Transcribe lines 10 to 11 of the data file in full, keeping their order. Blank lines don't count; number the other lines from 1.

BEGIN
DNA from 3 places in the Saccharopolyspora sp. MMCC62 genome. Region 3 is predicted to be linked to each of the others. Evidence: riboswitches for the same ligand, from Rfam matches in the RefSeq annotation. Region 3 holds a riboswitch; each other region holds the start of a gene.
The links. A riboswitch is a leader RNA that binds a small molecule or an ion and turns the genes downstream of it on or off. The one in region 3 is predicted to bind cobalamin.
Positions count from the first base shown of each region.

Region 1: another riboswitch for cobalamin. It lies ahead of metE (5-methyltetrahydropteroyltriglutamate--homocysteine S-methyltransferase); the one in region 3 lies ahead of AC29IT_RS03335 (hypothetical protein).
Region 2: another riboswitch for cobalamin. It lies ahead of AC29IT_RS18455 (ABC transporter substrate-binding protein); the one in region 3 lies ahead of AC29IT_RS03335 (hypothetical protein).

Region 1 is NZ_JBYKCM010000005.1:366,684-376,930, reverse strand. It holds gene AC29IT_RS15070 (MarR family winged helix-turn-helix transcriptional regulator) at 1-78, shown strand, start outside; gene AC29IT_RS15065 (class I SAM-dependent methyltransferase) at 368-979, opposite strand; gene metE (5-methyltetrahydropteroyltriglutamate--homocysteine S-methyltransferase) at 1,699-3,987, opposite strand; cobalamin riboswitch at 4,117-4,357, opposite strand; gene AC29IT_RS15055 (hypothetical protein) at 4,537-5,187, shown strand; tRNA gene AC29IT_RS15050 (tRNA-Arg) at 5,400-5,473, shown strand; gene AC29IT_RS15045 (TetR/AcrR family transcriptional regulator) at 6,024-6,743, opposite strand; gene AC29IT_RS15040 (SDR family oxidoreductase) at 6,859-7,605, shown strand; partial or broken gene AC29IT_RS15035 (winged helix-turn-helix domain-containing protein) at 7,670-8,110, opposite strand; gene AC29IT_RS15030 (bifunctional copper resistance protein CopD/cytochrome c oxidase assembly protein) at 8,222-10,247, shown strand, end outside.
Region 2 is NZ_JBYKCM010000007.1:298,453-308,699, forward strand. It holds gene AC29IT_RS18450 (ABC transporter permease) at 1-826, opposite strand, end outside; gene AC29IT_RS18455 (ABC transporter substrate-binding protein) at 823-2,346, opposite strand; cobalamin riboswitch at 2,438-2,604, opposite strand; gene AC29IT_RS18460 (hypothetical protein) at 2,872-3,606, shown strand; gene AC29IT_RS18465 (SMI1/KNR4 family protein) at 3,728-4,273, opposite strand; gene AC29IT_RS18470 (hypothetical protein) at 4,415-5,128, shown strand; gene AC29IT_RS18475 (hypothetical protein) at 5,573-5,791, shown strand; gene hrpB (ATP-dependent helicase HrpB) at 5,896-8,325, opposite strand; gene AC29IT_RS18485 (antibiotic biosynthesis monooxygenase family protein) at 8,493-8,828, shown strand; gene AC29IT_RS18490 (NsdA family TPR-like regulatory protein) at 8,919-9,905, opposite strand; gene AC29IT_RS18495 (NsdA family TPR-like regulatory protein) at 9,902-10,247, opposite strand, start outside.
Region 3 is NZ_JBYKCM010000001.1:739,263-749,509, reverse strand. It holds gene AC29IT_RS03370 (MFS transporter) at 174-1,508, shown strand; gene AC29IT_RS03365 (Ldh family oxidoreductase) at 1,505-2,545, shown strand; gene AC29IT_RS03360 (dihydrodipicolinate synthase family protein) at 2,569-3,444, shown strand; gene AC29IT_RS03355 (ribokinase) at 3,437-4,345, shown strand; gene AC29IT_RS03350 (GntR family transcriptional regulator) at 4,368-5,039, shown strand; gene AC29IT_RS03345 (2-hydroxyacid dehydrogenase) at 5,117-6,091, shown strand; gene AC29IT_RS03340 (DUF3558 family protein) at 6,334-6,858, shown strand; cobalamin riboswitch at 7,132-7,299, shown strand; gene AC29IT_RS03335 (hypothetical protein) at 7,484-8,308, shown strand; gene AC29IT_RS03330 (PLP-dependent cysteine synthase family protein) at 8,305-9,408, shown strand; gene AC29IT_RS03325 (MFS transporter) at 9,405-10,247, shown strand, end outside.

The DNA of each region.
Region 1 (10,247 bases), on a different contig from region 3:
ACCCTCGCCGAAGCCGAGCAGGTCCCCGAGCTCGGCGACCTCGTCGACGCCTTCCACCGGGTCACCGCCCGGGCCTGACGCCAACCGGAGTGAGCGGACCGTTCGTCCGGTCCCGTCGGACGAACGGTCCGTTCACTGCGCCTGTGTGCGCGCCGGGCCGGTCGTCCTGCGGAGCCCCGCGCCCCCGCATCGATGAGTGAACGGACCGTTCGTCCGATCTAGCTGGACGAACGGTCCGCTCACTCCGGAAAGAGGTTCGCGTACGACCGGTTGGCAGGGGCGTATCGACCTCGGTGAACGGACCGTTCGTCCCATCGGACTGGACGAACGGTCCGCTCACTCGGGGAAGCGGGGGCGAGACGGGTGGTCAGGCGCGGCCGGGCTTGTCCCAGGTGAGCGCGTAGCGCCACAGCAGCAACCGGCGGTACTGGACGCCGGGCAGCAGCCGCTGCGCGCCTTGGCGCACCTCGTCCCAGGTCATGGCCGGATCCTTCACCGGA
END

Region 1 (10,247 bases), on a different contig from region 3:
ACCCTCGCCGAAGCCGAGCAGGTCCCCGAGCTCGGCGACCTCGTCGACGCCTTCCACCGGGTCACCGCCCGGGCCTGACGCCAACCGGAGTGAGCGGACCGTTCGTCCGGTCCCGTCGGACGAACGGTCCGTTCACTGCGCCTGTGTGCGCGCCGGGCCGGTCGTCCTGCGGAGCCCCGCGCCCCCGCATCGATGAGTGAACGGACCGTTCGTCCGATCTAGCTGGACGAACGGTCCGCTCACTCCGGAAAGAGGTTCGCGTACGACCGGTTGGCAGGGGCGTATCGACCTCGGTGAACGGACCGTTCGTCCCATCGGACTGGACGAACGGTCCGCTCACTCGGGGAAGCGGGGGCGAGACGGGTGGTCAGGCGCGGCCGGGCTTGTCCCAGGTGAGCGCGTAGCGCCACAGCAGCAACCGGCGGTACTGGACGCCGGGCAGCAGCCGCTGCGCGCCTTGGCGCACCTCGTCCCAGGTCATGGCCGGATCCTTCACCGGA